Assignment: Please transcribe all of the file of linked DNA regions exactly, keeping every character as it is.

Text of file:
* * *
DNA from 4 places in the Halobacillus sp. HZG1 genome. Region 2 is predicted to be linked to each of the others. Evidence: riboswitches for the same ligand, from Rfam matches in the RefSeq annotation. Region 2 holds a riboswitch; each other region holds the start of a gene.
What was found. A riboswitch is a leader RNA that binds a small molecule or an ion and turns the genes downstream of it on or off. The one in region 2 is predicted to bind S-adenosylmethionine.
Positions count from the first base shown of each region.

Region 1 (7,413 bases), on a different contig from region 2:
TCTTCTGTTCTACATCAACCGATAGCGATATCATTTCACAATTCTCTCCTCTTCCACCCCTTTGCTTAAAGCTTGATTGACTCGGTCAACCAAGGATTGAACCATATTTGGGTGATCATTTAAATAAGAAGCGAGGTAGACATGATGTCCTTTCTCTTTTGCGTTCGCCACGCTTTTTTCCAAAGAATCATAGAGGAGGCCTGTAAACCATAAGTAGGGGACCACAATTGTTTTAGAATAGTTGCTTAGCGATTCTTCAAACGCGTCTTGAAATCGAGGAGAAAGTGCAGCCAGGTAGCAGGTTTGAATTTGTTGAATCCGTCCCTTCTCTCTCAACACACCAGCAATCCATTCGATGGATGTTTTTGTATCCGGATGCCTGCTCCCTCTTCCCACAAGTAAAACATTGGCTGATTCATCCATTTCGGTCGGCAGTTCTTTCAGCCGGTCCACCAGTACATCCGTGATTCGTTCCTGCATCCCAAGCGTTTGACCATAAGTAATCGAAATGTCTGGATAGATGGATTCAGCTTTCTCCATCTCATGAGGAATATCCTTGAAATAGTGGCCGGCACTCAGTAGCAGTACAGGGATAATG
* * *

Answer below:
DNA from 4 places in the Halobacillus sp. HZG1 genome. Region 2 is predicted to be linked to each of the others. Evidence: riboswitches for the same ligand, from Rfam matches in the RefSeq annotation. Region 2 holds a riboswitch; each other region holds the start of a gene.
What was found. A riboswitch is a leader RNA that binds a small molecule or an ion and turns the genes downstream of it on or off. The one in region 2 is predicted to bind S-adenosylmethionine.
Positions count from the first base shown of each region.

Region 1 (7,413 bases), on a different contig from region 2:
TCTTCTGTTCTACATCAACCGATAGCGATATCATTTCACAATTCTCTCCTCTTCCACCCCTTTGCTTAAAGCTTGATTGACTCGGTCAACCAAGGATTGAACCATATTTGGGTGATCATTTAAATAAGAAGCGAGGTAGACATGATGTCCTTTCTCTTTTGCGTTCGCCACGCTTTTTTCCAAAGAATCATAGAGGAGGCCTGTAAACCATAAGTAGGGGACCACAATTGTTTTAGAATAGTTGCTTAGCGATTCTTCAAACGCGTCTTGAAATCGAGGAGAAAGTGCAGCCAGGTAGCAGGTTTGAATTTGTTGAATCCGTCCCTTCTCTCTCAACACACCAGCAATCCATTCGATGGATGTTTTTGTATCCGGATGCCTGCTCCCTCTTCCCACAAGTAAAACATTGGCTGATTCATCCATTTCGGTCGGCAGTTCTTTCAGCCGGTCCACCAGTACATCCGTGATTCGTTCCTGCATCCCAAGCGTTTGACCATAAGTAATCGAAATGTCTGGATAGATGGATTCAGCTTTCTCCATCTCATGAGGAATATCCTTGAAATAGTGGCCGGCACTCAGTAGCAGTACAGGGATAATG